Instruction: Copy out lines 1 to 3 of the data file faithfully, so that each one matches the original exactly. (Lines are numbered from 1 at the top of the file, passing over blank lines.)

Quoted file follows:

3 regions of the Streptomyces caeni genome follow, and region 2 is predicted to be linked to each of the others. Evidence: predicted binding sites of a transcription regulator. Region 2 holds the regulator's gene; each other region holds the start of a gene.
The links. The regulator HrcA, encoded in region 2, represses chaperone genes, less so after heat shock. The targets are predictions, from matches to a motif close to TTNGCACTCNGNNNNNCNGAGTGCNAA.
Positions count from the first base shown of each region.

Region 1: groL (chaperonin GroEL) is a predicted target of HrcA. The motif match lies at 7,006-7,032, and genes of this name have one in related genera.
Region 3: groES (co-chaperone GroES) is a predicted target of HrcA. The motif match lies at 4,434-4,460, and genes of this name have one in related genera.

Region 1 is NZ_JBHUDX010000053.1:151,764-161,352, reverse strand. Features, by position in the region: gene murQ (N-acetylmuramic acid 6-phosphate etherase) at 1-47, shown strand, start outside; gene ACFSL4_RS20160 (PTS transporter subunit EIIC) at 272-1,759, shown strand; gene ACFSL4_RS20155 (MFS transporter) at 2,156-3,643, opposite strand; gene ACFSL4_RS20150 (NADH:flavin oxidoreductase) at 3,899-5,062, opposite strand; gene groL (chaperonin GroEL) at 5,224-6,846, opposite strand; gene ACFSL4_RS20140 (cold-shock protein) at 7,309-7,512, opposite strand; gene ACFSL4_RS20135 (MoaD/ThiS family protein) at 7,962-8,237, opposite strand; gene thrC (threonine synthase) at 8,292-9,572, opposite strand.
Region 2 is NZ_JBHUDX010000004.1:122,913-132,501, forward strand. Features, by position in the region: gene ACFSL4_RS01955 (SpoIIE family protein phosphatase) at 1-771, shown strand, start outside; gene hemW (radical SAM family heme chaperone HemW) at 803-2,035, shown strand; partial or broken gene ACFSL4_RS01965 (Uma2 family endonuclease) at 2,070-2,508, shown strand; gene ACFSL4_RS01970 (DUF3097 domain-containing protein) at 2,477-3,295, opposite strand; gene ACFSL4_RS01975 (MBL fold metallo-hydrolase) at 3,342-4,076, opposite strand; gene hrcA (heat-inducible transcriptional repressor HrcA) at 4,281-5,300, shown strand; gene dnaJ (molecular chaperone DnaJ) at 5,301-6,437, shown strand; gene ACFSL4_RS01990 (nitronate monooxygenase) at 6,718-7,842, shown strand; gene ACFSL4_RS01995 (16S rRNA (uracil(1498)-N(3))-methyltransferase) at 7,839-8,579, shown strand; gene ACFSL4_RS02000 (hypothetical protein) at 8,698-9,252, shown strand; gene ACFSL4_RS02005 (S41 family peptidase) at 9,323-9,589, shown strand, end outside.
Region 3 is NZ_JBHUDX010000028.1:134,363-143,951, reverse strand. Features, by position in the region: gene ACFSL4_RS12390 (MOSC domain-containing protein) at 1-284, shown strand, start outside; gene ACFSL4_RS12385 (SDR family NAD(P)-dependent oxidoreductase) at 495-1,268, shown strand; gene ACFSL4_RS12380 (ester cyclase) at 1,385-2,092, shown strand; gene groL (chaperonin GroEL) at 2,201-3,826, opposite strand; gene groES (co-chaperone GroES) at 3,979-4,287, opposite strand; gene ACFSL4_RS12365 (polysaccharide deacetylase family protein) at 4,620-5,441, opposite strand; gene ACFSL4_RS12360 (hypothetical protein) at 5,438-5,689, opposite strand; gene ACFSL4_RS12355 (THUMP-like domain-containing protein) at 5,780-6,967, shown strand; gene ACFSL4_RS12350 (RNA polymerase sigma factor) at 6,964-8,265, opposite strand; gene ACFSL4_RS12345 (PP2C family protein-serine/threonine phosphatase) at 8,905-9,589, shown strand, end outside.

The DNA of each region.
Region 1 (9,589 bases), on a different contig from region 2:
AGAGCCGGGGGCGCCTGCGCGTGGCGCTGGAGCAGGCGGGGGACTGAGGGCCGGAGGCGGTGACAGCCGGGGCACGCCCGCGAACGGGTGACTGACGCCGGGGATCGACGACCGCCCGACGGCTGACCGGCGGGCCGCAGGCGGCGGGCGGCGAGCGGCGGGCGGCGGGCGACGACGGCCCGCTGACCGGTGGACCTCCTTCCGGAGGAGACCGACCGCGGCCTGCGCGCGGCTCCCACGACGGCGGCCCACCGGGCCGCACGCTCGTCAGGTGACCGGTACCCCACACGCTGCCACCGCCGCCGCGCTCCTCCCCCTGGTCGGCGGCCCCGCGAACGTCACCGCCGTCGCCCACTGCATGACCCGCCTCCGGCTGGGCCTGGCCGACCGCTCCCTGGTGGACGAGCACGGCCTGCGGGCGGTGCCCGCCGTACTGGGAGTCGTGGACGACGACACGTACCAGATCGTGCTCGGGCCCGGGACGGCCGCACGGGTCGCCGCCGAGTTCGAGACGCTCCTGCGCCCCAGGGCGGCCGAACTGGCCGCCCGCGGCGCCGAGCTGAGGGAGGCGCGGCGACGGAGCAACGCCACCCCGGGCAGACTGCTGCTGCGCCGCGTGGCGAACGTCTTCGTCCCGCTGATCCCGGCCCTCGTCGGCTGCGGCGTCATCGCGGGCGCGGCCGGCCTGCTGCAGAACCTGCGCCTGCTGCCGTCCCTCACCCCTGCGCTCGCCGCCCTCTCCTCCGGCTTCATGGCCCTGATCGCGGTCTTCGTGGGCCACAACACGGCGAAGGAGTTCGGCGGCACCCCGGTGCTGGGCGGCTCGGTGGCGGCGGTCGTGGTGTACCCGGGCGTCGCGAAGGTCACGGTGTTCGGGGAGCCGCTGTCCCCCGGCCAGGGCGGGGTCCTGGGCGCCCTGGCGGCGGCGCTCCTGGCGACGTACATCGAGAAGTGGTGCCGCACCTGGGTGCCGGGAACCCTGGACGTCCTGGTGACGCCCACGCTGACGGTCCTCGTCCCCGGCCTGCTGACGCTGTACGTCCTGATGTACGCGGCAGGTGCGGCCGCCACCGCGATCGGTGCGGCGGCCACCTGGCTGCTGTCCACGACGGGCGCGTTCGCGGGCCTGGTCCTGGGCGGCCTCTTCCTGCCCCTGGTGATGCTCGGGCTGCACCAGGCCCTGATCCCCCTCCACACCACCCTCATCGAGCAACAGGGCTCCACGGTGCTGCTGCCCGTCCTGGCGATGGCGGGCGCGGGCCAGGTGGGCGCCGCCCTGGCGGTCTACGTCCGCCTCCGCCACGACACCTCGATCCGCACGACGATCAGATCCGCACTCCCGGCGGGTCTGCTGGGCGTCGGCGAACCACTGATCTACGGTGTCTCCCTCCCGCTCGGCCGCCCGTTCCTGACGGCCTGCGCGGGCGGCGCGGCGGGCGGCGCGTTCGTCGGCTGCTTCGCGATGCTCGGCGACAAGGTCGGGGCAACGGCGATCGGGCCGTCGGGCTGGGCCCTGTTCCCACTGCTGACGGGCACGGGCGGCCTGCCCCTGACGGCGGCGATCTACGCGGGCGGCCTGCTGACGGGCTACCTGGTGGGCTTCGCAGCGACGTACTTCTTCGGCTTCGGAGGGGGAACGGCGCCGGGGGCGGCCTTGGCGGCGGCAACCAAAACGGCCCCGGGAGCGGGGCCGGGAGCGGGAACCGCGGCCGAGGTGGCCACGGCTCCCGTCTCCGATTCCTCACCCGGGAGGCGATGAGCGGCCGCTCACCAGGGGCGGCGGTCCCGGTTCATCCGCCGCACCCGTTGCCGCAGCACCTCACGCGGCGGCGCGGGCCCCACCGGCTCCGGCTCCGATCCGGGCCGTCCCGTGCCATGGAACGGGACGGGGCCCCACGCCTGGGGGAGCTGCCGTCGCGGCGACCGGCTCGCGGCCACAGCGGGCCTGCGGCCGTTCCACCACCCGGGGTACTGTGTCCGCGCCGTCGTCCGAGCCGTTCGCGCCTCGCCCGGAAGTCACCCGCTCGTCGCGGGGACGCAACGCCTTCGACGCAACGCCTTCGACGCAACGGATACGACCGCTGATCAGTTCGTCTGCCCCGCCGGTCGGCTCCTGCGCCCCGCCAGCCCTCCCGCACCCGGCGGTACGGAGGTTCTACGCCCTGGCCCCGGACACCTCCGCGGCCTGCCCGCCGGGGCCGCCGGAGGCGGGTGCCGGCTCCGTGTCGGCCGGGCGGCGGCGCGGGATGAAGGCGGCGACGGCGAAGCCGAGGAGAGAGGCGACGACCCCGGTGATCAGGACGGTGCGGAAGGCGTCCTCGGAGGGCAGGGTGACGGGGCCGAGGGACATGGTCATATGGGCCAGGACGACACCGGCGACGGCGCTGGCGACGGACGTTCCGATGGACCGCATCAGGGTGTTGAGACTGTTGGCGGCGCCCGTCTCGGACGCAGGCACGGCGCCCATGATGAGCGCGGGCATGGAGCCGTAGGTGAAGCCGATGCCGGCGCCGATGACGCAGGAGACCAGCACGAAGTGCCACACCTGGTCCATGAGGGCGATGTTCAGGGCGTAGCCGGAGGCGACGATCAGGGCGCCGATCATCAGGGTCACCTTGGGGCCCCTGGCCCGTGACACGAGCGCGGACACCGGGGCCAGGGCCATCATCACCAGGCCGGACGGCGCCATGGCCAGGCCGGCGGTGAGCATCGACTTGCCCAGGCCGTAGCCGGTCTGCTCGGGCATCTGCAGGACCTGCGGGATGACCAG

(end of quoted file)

3 regions of the Streptomyces caeni genome follow, and region 2 is predicted to be linked to each of the others. Evidence: predicted binding sites of a transcription regulator. Region 2 holds the regulator's gene; each other region holds the start of a gene.
The links. The regulator HrcA, encoded in region 2, represses chaperone genes, less so after heat shock. The targets are predictions, from matches to a motif close to TTNGCACTCNGNNNNNCNGAGTGCNAA.
Positions count from the first base shown of each region.